Capacity is one of the five C’s of credit which refers to a borrower’s ability to repay a loan’s principal and interest. For early-stage companies, the capacity to repay is markedly more uncertain than for larger, more established businesses. The presence of institutional investors, either venture capital or private equity, provides the venture lender with an implicit promise to repay a loan should the company be unable to do so from cash flows generated by the business.1 Venture lenders are theoretically swapping the borrower’s capacity to repay the loan with their institutional investors’ capacity and willingness to repay. Hence, the traditional venture lending business model relies heavily on borrowers having institutional equity sponsors.
Venture lenders can be loosely categorized into two primary buckets: venture banks and non-bank direct lenders. While both banks and non-banks prefer extending credit to venture capital backed companies, institutional investor presence is generally a necessary condition for accessing venture bank loans. Non-banks, typically structured as Business Development Companies (BDC’s) or private funds, may be more forgiving concerning this criteria, but also generally shun lending to companies that do not have institutional backing.
Like any lender, SWK generally underwrites to the five C’s of credit, with the capacity to repay playing a starring role. One way that SWK differentiates itself from other venture lenders is in how we think about the capacity to repay within the context of the other four C’s of credit. Perhaps we employ what may be considered a more traditional approach to lending, but we decidedly prefer to underwrite to a company’s ability to repay as opposed to their investors’ implicit promise to repay. This requires the companies that SWK partners with to have a sufficient liquidity runway and a realistic path towards repaying their note by executing on their business plan.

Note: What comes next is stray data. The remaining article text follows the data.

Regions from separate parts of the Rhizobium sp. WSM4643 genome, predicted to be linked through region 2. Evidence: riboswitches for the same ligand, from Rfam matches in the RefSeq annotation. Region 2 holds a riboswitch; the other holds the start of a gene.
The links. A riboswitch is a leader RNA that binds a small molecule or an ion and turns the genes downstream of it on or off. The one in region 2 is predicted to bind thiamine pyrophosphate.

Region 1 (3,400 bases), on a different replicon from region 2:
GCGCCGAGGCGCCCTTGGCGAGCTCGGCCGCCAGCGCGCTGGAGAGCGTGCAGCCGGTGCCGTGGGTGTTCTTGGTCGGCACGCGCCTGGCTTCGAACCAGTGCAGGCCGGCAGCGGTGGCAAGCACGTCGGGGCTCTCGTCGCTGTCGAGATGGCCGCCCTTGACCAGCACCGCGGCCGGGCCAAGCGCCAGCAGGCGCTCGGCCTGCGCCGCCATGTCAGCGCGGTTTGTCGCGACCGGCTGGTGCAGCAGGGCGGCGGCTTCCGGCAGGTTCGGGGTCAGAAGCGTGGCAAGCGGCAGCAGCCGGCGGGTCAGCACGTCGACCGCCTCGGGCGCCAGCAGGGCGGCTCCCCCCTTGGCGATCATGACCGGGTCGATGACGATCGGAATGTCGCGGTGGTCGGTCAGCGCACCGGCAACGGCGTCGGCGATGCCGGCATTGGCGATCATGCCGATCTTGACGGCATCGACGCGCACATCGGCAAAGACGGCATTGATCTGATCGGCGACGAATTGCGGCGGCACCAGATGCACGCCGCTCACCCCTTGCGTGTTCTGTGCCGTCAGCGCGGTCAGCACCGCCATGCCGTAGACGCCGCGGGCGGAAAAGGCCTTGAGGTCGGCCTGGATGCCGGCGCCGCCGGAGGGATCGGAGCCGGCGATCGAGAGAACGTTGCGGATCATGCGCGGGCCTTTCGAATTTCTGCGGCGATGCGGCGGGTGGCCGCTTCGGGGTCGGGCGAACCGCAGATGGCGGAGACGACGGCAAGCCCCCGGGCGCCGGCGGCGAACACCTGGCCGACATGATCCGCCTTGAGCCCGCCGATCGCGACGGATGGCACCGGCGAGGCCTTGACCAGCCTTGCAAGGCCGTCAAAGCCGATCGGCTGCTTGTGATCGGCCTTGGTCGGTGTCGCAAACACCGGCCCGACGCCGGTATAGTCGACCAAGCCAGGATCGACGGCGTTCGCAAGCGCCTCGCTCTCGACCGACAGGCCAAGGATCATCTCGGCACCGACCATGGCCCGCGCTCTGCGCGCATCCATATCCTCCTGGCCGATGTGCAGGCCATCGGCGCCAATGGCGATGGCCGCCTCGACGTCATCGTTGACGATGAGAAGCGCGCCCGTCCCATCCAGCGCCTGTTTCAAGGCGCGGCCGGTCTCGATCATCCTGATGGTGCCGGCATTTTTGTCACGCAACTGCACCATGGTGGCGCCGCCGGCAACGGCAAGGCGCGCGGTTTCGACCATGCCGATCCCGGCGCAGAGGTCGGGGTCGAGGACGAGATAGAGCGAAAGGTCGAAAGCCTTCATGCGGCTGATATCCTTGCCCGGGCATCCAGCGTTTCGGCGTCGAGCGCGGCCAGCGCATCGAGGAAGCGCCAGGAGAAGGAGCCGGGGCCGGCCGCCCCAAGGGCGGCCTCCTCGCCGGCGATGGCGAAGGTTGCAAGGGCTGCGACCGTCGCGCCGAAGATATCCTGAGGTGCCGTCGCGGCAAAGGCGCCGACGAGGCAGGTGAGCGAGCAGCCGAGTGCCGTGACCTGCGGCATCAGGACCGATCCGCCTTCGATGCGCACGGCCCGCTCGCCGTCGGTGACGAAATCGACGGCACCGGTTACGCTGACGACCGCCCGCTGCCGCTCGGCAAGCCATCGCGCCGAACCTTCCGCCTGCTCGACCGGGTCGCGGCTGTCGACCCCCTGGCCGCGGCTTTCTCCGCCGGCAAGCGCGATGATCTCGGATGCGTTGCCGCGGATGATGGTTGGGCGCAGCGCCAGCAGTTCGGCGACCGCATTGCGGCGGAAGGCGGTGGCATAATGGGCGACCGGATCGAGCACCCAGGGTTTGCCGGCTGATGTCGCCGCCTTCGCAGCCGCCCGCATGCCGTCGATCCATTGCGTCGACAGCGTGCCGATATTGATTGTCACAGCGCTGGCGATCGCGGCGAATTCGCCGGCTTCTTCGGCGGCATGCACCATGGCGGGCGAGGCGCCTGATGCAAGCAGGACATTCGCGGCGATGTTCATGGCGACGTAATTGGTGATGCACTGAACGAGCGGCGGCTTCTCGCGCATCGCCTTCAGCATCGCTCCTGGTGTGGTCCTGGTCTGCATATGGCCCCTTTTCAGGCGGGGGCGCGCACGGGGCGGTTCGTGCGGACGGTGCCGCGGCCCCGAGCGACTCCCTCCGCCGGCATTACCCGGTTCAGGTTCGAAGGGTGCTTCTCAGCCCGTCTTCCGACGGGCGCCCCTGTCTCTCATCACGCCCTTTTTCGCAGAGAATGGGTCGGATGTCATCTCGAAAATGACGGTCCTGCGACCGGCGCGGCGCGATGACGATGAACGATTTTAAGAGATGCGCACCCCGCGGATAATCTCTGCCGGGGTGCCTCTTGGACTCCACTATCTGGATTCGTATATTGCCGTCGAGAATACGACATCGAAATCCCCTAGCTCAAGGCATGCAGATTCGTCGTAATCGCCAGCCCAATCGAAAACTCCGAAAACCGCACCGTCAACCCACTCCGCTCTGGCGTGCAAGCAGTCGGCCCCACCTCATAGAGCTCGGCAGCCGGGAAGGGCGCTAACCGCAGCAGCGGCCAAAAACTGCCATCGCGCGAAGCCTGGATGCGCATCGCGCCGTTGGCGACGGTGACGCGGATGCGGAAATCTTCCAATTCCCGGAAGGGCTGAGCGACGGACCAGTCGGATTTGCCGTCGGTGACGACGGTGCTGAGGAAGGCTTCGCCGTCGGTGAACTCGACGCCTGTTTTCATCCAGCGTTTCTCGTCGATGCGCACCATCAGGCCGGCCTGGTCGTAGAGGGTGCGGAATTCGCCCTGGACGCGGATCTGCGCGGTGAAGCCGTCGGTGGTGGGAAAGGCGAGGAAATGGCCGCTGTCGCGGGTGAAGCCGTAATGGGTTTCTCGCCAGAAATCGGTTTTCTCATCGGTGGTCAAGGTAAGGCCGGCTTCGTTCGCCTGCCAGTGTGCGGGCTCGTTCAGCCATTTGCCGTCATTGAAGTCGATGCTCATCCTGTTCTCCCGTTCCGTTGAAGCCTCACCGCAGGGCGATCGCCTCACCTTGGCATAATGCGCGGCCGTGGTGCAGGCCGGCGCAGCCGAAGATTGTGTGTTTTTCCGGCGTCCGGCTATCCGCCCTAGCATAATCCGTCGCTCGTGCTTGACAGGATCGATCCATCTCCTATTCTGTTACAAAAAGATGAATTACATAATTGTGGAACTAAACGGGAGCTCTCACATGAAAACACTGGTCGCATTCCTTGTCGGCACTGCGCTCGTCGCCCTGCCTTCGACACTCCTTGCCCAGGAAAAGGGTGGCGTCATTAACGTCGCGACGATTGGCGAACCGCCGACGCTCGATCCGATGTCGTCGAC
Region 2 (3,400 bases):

Early-stage companies, particularly in the life sciences, often require several rounds of capital investment prior to turning cash flow positive and being able to self-fund the business through operations. In light of this need for frequent fundraising, many venture loans have short maturities which enable the lender to be repaid prior to, or in conjunction with, the next round of expected financing. The truncated tenors of traditional venture loans mean they function primarily as bridge loans to the next round of financing. Despite relatively short maturities, venture debt plays a valuable role in the venture ecosystem by extending the runway between financing rounds, which has meaningful impacts on equity dilution and returns to equity investors. Because SWK is underwriting to the borrower’s ability to repay the loan through operations, we rely less on the need for future funding rounds, which allows us to offer maturities twice the length of the industry standard.